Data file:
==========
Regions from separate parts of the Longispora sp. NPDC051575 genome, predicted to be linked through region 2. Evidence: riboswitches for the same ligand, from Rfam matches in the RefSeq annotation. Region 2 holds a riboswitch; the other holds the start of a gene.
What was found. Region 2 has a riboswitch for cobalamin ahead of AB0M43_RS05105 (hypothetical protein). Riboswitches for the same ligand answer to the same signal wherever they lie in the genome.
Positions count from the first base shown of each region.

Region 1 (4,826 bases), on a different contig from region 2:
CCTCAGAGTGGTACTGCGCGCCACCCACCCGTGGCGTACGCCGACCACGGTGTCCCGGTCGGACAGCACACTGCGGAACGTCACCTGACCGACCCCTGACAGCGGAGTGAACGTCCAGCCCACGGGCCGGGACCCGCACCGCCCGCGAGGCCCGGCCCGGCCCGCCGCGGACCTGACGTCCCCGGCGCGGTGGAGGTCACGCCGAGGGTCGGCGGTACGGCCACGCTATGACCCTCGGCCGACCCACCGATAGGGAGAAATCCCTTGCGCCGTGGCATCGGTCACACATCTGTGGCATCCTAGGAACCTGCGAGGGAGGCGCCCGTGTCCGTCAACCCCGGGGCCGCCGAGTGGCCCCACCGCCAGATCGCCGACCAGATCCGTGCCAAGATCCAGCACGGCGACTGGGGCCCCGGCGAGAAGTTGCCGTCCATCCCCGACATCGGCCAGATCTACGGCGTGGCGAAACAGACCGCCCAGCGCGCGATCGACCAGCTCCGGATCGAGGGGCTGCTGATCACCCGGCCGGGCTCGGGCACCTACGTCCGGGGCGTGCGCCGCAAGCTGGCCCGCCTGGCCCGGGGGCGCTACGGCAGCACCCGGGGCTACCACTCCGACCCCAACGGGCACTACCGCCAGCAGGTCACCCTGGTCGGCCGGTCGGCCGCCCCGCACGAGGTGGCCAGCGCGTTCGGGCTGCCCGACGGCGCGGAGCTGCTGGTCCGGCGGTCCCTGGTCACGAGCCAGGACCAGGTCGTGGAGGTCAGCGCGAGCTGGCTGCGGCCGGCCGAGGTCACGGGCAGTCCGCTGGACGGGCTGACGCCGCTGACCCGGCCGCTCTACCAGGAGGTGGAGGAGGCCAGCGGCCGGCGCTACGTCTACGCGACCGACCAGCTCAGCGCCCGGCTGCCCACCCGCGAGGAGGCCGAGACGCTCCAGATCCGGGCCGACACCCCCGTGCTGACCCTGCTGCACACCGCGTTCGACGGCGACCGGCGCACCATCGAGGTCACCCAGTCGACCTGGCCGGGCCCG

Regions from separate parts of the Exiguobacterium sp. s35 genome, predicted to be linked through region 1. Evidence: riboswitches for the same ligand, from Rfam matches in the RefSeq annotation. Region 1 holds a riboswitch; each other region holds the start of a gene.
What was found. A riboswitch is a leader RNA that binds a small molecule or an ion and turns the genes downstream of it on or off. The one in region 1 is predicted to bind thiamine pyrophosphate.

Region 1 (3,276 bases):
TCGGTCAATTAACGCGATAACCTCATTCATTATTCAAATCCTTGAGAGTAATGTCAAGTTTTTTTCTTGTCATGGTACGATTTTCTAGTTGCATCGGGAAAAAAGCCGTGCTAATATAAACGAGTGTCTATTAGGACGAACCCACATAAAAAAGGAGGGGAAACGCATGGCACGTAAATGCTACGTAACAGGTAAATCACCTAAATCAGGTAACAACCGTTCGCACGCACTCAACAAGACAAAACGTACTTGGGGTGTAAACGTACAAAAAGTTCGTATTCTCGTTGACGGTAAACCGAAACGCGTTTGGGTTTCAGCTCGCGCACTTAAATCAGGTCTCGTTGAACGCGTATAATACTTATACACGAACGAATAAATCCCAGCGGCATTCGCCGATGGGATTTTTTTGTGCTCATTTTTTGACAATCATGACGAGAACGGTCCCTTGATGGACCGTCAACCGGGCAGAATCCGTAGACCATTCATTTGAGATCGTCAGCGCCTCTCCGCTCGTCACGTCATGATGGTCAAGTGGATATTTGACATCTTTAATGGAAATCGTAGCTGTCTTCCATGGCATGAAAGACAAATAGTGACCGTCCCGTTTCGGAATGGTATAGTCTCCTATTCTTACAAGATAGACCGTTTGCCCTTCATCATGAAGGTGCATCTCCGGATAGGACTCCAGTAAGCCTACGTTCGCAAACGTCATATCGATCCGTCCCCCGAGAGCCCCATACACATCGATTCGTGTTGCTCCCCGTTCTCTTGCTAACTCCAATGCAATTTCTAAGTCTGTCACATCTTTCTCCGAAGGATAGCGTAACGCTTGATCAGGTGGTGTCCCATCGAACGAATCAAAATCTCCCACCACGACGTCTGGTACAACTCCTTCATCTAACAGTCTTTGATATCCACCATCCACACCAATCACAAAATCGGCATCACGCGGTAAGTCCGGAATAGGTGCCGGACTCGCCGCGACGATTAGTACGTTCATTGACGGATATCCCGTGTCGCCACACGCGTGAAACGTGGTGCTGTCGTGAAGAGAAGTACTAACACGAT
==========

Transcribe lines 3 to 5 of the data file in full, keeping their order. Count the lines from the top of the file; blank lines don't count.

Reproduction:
Positions count from the first base shown of each region.

Region 1 (4,826 bases), on a different contig from region 2:
CCTCAGAGTGGTACTGCGCGCCACCCACCCGTGGCGTACGCCGACCACGGTGTCCCGGTCGGACAGCACACTGCGGAACGTCACCTGACCGACCCCTGACAGCGGAGTGAACGTCCAGCCCACGGGCCGGGACCCGCACCGCCCGCGAGGCCCGGCCCGGCCCGCCGCGGACCTGACGTCCCCGGCGCGGTGGAGGTCACGCCGAGGGTCGGCGGTACGGCCACGCTATGACCCTCGGCCGACCCACCGATAGGGAGAAATCCCTTGCGCCGTGGCATCGGTCACACATCTGTGGCATCCTAGGAACCTGCGAGGGAGGCGCCCGTGTCCGTCAACCCCGGGGCCGCCGAGTGGCCCCACCGCCAGATCGCCGACCAGATCCGTGCCAAGATCCAGCACGGCGACTGGGGCCCCGGCGAGAAGTTGCCGTCCATCCCCGACATCGGCCAGATCTACGGCGTGGCGAAACAGACCGCCCAGCGCGCGATCGACCAGCTCCGGATCGAGGGGCTGCTGATCACCCGGCCGGGCTCGGGCACCTACGTCCGGGGCGTGCGCCGCAAGCTGGCCCGCCTGGCCCGGGGGCGCTACGGCAGCACCCGGGGCTACCACTCCGACCCCAACGGGCACTACCGCCAGCAGGTCACCCTGGTCGGCCGGTCGGCCGCCCCGCACGAGGTGGCCAGCGCGTTCGGGCTGCCCGACGGCGCGGAGCTGCTGGTCCGGCGGTCCCTGGTCACGAGCCAGGACCAGGTCGTGGAGGTCAGCGCGAGCTGGCTGCGGCCGGCCGAGGTCACGGGCAGTCCGCTGGACGGGCTGACGCCGCTGACCCGGCCGCTCTACCAGGAGGTGGAGGAGGCCAGCGGCCGGCGCTACGTCTACGCGACCGACCAGCTCAGCGCCCGGCTGCCCACCCGCGAGGAGGCCGAGACGCTCCAGATCCGGGCCGACACCCCCGTGCTGACCCTGCTGCACACCGCGTTCGACGGCGACCGGCGCACCATCGAGGTCACCCAGTCGACCTGGCCGGGCCCG